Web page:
Canst thou answer this, believer? Canst thou find any reason why thou art so often mourning instead of rejoicing? Why yield to gloomy anticipations? Who told thee that the night would never end in day? Who told thee that the sea of circumstances would ebb out till there should be nothing left but long leagues of the mud of horrible poverty? Who told thee that the winter of thy discontent would proceed from frost to frost, from snow, and ice, and hail, to deeper snow, and yet more heavy tempest of despair? Knowest thou not that day follows night, that flood comes after ebb, that spring and summer succeed winter? Hope thou then! Hope thou ever! For God fails thee not. Dost thou not know that thy God loves thee in the midst of all this? Mountains, when in darkness hidden, are as real as in day, and God’s love is as true to thee now as it was in thy brightest moments. No father chastens always: thy Lord hates the rod as much as thou dost; he only cares to use it for that reason which should make thee willing to receive it, namely, that it works thy lasting good. Thou shalt yet climb Jacob’s ladder with the angels, and behold him who sits at the top of it-thy covenant God. Thou shalt yet, amidst the splendours of eternity, forget the trials of time, or only remember them to bless the God who led thee through them, and wrought thy lasting good by them. Come, sing in the midst of tribulation. Rejoice even while passing through the furnace. Make the wilderness to blossom like the rose! Cause the desert to ring with thine exulting joys, for these light afflictions will soon be over, and then “for ever with the Lord,” thy bliss shall never wane. -C.H. Spurgeon
20 July 2010
17 July 2010
Don’t be deterred; this is not another boring exposition on Psalm 23. Campbell takes each verse as a chapter and draws out the truth of Scripture while revealing the solace found in the passage. It’s encouraging, comforting and inspirational; a thoroughly enjoyable read. Whether you’re looking for something new for your own devotions or something for group or family devotions this book is worth consideration. It gets a well deserved two thumbs up!
14 July 2010
Let us pause and define our terms. What is meant by “foreknowledge”? “To know beforehand,” is the ready reply of many. But we must not jump to conclusions, nor must we turn to Webster’s dictionary as the final court of appeal, for it is not a matter of the etymology of the term employed. What is needed is to find out how the word is used in Scripture. The Holy Spirit’s usage of an expression always defines its meaning and scope. It is failure to apply this simple rule which is responsible for so much confusion and error.
...Now the word “foreknowledge” as it is used in the New Testament is less ambiguous than in its simple form “to know.” If every passage in which it occurs is carefully studied, it will be discovered that it is a moot point whether it ever has reference to the mere perception of events which are yet to take place. The fact is that “foreknowledge” is never used in Scripture in connection with events or actions; instead, it always has reference to persons. It is persons God is said to “foreknow,” not the actions of those persons.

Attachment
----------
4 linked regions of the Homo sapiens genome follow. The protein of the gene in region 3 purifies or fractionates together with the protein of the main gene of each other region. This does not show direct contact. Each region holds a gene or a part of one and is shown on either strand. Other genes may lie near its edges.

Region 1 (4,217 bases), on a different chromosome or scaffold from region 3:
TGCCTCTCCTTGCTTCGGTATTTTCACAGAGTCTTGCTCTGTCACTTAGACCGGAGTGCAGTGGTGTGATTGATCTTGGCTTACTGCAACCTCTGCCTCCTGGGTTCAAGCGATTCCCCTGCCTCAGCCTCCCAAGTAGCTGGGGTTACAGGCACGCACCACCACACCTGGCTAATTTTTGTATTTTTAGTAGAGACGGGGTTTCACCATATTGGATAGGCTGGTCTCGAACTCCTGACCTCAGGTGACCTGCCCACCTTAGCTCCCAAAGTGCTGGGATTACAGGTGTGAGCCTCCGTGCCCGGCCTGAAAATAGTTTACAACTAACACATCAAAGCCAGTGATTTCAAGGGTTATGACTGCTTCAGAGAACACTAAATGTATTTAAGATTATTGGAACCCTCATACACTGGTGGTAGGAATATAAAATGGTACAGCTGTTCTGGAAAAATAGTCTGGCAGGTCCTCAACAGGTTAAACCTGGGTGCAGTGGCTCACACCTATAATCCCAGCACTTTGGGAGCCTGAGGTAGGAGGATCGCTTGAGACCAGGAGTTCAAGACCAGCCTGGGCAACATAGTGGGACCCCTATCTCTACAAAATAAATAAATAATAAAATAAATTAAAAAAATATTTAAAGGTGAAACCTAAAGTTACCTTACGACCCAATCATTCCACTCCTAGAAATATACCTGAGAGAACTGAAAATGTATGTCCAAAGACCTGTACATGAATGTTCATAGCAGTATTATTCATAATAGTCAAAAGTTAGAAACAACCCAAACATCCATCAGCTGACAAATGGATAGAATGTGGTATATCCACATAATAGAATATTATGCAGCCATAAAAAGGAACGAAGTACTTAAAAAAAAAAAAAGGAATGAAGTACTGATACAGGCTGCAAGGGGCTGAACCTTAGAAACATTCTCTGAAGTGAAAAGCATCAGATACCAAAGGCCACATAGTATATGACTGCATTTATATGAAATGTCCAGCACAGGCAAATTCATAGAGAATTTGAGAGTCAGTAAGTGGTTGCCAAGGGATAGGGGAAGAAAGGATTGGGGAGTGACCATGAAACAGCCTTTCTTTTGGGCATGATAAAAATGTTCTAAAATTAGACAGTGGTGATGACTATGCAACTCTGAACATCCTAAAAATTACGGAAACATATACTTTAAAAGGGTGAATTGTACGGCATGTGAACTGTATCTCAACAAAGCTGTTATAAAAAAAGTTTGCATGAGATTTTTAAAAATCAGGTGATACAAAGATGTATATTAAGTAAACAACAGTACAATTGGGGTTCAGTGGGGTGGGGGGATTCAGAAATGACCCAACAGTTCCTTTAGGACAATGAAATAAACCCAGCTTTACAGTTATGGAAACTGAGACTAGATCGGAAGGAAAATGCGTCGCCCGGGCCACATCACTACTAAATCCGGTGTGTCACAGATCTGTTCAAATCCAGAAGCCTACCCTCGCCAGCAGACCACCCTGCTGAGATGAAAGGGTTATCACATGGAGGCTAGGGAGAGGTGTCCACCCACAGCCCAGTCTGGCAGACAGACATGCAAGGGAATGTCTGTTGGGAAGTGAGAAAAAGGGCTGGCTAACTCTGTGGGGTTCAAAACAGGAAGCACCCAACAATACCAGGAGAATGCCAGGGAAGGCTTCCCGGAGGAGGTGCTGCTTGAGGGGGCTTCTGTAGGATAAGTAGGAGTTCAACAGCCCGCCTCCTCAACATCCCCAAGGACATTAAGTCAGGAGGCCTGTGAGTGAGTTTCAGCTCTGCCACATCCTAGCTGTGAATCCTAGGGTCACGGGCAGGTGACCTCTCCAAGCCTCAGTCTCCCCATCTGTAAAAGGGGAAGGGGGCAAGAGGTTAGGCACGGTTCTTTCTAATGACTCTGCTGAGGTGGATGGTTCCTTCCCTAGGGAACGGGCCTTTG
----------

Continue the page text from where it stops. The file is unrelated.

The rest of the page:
...The first occurrence is in Acts 2:23. There we read, “Him being delivered by the determinate counsel and foreknowledge of God, ye have taken, and by wicked hands have crucified and slain.” If careful attention is paid to the wording of this verse, it will be seen that the Apostle was not there speaking of God’s foreknowledge of the act of the crucifixion, but of the Person crucified: “Him (Christ) being delivered by,” etc.
The second occurrence is in Rom. 8:29, 30. “For whom He did foreknow, He also did predestinate to be conformed to the image of His Son, that He might be the Firstborn among many brethren. Moreover whom He did predestinate, them He also called,” etc. Weigh well the pronoun that is used here. It is not what He did foreknow, but whom He did. It is not the surrendering of their wills nor the believing of their hearts, but the persons themselves that are here in view.
...The last mention is in 1 Peter 1:2: “Elect according to the foreknowledge of God the Father.” Who are “elect according to the foreknowledge of God the Father”? The previous verse tells us: the reference is to the “strangers scattered” i. e. the Diaspora, the Dispersion, the believing Jews. Thus, here too the reference is to persons, and not to their foreseen acts.
Now in view of these passages (and there are no more) what scriptural ground is there for anyone saying God “foreknew” the acts of certain ones, viz., their “repenting and believing,” and that because of those acts He elected them unto salvation? The answer is, None whatever. Scripture never speaks of repentance and faith as being foreseen or foreknown by God. Truly, He did know from all eternity that certain ones would repent and believe, yet this is not what Scripture refers to as the object of God’s “foreknowledge.” The word uniformly refers to God’s foreknowing persons; then let us “hold fast the form of sound words” (2 Tim. 1:18).